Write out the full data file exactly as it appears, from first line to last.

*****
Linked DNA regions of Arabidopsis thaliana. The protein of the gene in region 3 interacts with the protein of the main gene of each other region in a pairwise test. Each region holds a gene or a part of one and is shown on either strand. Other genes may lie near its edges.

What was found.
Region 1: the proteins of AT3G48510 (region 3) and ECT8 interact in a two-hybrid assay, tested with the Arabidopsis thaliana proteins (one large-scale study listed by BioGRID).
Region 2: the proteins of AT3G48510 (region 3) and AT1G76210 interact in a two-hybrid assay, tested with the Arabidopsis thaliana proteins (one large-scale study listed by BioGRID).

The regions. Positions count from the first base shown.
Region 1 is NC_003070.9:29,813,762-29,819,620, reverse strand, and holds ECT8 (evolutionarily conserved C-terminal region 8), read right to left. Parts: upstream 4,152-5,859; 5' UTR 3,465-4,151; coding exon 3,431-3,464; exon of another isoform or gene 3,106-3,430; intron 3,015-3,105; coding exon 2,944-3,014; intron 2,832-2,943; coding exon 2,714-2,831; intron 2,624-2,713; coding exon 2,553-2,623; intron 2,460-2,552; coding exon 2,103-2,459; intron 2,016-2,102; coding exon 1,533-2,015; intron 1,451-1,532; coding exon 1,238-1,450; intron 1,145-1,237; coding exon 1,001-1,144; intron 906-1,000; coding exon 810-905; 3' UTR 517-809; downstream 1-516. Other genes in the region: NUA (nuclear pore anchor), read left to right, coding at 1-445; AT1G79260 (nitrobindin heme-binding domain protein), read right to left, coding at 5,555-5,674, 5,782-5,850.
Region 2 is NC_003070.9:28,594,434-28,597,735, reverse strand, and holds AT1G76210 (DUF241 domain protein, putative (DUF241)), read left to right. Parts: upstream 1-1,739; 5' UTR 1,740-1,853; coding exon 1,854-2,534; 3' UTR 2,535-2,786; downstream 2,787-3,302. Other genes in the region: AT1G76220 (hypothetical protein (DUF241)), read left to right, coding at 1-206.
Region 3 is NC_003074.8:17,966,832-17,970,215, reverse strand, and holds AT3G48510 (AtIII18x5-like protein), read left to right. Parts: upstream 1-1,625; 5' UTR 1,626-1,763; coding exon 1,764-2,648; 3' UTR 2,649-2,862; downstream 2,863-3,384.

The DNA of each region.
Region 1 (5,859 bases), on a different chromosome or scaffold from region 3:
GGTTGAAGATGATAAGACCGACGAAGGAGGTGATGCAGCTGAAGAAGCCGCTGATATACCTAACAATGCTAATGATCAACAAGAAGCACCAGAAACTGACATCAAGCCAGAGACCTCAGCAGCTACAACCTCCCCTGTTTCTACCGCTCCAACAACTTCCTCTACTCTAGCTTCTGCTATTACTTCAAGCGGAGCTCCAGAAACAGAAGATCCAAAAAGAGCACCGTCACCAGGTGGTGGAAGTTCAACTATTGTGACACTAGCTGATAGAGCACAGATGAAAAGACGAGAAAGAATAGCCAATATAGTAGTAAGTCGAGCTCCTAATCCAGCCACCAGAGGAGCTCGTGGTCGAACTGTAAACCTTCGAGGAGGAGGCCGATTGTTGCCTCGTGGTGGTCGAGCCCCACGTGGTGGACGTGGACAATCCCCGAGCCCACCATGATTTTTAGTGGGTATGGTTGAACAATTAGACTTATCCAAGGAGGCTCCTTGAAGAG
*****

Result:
Linked DNA regions of Arabidopsis thaliana. The protein of the gene in region 3 interacts with the protein of the main gene of each other region in a pairwise test. Each region holds a gene or a part of one and is shown on either strand. Other genes may lie near its edges.

What was found.
Region 1: the proteins of AT3G48510 (region 3) and ECT8 interact in a two-hybrid assay, tested with the Arabidopsis thaliana proteins (one large-scale study listed by BioGRID).
Region 2: the proteins of AT3G48510 (region 3) and AT1G76210 interact in a two-hybrid assay, tested with the Arabidopsis thaliana proteins (one large-scale study listed by BioGRID).

The regions. Positions count from the first base shown.
Region 1 is NC_003070.9:29,813,762-29,819,620, reverse strand, and holds ECT8 (evolutionarily conserved C-terminal region 8), read right to left. Parts: upstream 4,152-5,859; 5' UTR 3,465-4,151; coding exon 3,431-3,464; exon of another isoform or gene 3,106-3,430; intron 3,015-3,105; coding exon 2,944-3,014; intron 2,832-2,943; coding exon 2,714-2,831; intron 2,624-2,713; coding exon 2,553-2,623; intron 2,460-2,552; coding exon 2,103-2,459; intron 2,016-2,102; coding exon 1,533-2,015; intron 1,451-1,532; coding exon 1,238-1,450; intron 1,145-1,237; coding exon 1,001-1,144; intron 906-1,000; coding exon 810-905; 3' UTR 517-809; downstream 1-516. Other genes in the region: NUA (nuclear pore anchor), read left to right, coding at 1-445; AT1G79260 (nitrobindin heme-binding domain protein), read right to left, coding at 5,555-5,674, 5,782-5,850.
Region 2 is NC_003070.9:28,594,434-28,597,735, reverse strand, and holds AT1G76210 (DUF241 domain protein, putative (DUF241)), read left to right. Parts: upstream 1-1,739; 5' UTR 1,740-1,853; coding exon 1,854-2,534; 3' UTR 2,535-2,786; downstream 2,787-3,302. Other genes in the region: AT1G76220 (hypothetical protein (DUF241)), read left to right, coding at 1-206.
Region 3 is NC_003074.8:17,966,832-17,970,215, reverse strand, and holds AT3G48510 (AtIII18x5-like protein), read left to right. Parts: upstream 1-1,625; 5' UTR 1,626-1,763; coding exon 1,764-2,648; 3' UTR 2,649-2,862; downstream 2,863-3,384.

The DNA of each region.
Region 1 (5,859 bases), on a different chromosome or scaffold from region 3:
GGTTGAAGATGATAAGACCGACGAAGGAGGTGATGCAGCTGAAGAAGCCGCTGATATACCTAACAATGCTAATGATCAACAAGAAGCACCAGAAACTGACATCAAGCCAGAGACCTCAGCAGCTACAACCTCCCCTGTTTCTACCGCTCCAACAACTTCCTCTACTCTAGCTTCTGCTATTACTTCAAGCGGAGCTCCAGAAACAGAAGATCCAAAAAGAGCACCGTCACCAGGTGGTGGAAGTTCAACTATTGTGACACTAGCTGATAGAGCACAGATGAAAAGACGAGAAAGAATAGCCAATATAGTAGTAAGTCGAGCTCCTAATCCAGCCACCAGAGGAGCTCGTGGTCGAACTGTAAACCTTCGAGGAGGAGGCCGATTGTTGCCTCGTGGTGGTCGAGCCCCACGTGGTGGACGTGGACAATCCCCGAGCCCACCATGATTTTTAGTGGGTATGGTTGAACAATTAGACTTATCCAAGGAGGCTCCTTGAAGAG